• Reports and notifications that an accredited CB must submit to FDA: (1) Regulatory Audit Report (RAR), Self-assessments, serious risk to public health, and withdrawing or suspending a food or facility certification, (2) Name(s) that must appear in food or facility certificate information submitted to FDA, (3) Timing for submission of a RAR and when FDA considers the RAR to be complete, (4) Required data elements for a RAR, (5) Change of address for an eligible entity, (6) Adequate information about observed processes and foods, (7) Role of FDA product codes provided to FDA in the certification information in FDA’s Unified Registration and Listing System (FURLS), and (8) Notification when a condition of public health significance is identified during a non-TPP audit;

    • Conflict of interest requirements for accredited CBs: A written program to protect against conflicts related to the financial interests of spouses and children younger than 18;

    • Requirements for eligible entities: (1) Certification of an eligible entity (such as a farm) that is not required to register as a food facility, and (2) Non-issuance of certificates to eligible entities that are not in compliance with applicable U.S. food safety requirements including FDA’s food facility registration requirements.

    • General requirements for the TPP: (1) Public registries of the recognized ABs and accredited CBs, (2) User fees for participation, and (3) Inclusion of a logo or mark of conformity to indicate certification and restations on use of FDA’s name;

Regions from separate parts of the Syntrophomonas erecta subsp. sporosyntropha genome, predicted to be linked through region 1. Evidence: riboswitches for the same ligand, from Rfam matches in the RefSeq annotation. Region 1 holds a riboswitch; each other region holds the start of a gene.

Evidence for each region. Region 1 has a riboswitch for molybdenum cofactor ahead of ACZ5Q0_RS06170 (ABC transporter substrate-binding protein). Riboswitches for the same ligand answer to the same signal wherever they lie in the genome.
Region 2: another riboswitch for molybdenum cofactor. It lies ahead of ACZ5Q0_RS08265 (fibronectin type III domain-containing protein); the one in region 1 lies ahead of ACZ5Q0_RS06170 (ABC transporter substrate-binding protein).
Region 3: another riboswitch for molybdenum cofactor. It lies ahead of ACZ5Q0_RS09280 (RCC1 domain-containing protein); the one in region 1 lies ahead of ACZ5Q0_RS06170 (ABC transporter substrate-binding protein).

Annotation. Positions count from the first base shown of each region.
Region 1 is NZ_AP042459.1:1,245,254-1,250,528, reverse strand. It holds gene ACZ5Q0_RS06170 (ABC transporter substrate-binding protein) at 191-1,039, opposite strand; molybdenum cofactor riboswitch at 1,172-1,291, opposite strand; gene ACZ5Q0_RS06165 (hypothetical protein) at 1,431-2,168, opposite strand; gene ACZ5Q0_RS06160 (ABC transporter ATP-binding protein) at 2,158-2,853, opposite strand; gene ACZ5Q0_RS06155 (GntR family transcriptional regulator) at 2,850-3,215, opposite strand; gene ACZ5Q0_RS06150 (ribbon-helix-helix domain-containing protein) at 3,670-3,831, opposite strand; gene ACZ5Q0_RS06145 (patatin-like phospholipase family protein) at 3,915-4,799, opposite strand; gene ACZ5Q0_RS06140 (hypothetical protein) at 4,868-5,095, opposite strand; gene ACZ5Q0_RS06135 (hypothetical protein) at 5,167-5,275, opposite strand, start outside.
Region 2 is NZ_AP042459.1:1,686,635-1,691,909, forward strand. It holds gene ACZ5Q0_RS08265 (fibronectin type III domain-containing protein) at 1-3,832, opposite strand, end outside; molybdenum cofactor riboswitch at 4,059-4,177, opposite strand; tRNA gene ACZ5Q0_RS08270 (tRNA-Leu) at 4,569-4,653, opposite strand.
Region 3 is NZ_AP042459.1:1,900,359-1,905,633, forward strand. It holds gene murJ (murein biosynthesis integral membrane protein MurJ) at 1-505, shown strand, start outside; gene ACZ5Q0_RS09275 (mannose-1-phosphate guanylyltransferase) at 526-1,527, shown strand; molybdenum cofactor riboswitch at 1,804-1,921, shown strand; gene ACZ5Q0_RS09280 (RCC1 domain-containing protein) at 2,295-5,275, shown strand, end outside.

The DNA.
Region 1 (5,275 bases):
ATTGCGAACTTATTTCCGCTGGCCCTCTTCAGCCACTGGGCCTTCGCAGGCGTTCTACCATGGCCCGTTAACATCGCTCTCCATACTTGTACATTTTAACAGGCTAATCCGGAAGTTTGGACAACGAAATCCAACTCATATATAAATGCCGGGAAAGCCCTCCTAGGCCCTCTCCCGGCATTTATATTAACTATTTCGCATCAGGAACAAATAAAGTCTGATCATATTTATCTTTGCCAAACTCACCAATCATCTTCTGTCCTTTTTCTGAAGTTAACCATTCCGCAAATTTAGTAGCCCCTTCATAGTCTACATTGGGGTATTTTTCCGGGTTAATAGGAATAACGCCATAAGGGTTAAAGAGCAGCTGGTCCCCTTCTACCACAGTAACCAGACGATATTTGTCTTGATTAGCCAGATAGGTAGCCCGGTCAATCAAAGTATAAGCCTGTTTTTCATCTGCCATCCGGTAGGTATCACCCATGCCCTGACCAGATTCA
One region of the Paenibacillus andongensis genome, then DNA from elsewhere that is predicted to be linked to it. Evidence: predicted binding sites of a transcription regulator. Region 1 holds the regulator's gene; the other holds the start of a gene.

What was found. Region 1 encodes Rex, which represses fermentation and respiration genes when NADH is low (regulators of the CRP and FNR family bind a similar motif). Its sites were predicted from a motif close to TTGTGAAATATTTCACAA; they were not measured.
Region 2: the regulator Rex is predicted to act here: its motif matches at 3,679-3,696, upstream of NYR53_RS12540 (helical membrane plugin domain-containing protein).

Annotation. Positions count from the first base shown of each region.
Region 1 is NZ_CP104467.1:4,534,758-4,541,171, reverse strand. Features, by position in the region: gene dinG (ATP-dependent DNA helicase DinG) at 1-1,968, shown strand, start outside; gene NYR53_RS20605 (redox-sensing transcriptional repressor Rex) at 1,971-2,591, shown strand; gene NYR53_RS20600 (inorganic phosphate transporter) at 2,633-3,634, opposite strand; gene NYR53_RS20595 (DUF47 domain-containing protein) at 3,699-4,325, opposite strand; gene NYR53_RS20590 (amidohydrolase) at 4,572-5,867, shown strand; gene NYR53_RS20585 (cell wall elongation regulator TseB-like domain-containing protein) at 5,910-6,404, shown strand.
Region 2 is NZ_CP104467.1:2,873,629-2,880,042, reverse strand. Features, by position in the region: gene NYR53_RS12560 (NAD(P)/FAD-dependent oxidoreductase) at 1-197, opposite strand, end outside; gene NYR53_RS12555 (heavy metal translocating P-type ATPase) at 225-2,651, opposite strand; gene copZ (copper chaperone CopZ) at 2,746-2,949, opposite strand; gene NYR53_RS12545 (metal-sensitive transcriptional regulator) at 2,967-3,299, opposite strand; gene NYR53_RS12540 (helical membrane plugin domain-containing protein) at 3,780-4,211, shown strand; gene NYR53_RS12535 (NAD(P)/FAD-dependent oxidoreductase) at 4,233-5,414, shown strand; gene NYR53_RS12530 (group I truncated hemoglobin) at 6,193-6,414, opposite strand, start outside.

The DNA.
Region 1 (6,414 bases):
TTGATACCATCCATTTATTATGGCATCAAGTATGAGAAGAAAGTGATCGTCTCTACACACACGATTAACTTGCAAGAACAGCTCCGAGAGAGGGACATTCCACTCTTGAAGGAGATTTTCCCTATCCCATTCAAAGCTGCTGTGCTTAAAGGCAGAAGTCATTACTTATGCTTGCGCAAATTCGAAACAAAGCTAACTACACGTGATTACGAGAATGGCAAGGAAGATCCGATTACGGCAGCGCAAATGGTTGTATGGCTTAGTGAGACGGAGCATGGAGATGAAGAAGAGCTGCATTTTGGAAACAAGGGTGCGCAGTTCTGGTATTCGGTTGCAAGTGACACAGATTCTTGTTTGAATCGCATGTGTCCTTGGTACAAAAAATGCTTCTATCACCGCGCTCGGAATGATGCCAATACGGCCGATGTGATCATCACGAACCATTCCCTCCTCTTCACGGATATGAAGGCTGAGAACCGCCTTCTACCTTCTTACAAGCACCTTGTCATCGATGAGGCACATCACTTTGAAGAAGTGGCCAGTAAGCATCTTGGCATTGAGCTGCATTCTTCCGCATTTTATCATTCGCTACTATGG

• TPP and other FSMA requirements: (1) Relation to VQIP, (2) Use of TPP audits to meet requirements of the Foreign Supplier Verification Program (FSVP) and Preventive Controls regulations, and (3) Conflict of interest requirements when an FDA-recognized AB is also a FSVP importer.

  • FDA has requested that comments on the new TPP guidance be submitted to Docket No. FDA-2022-D-0370 by July 28, 2022.

© 2022 Keller and Heckman LLPNational Law Review, Volume XII, Number 122
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Keller and Heckman offers global food and drug services to its clients. Our comprehensive and extensive food and drug practice is one of the largest in the world. We promote, protect, and defend products made by the spectrum of industries regulated by the U.S. Food and Drug Administration (FDA), the European Commission and Member States authorities in the European Union (EU) and similar authorities throughout the world. The products we help get to market include foods, pharmaceuticals, medical devices, veterinary products, dietary supplements, and cosmetics. In addition...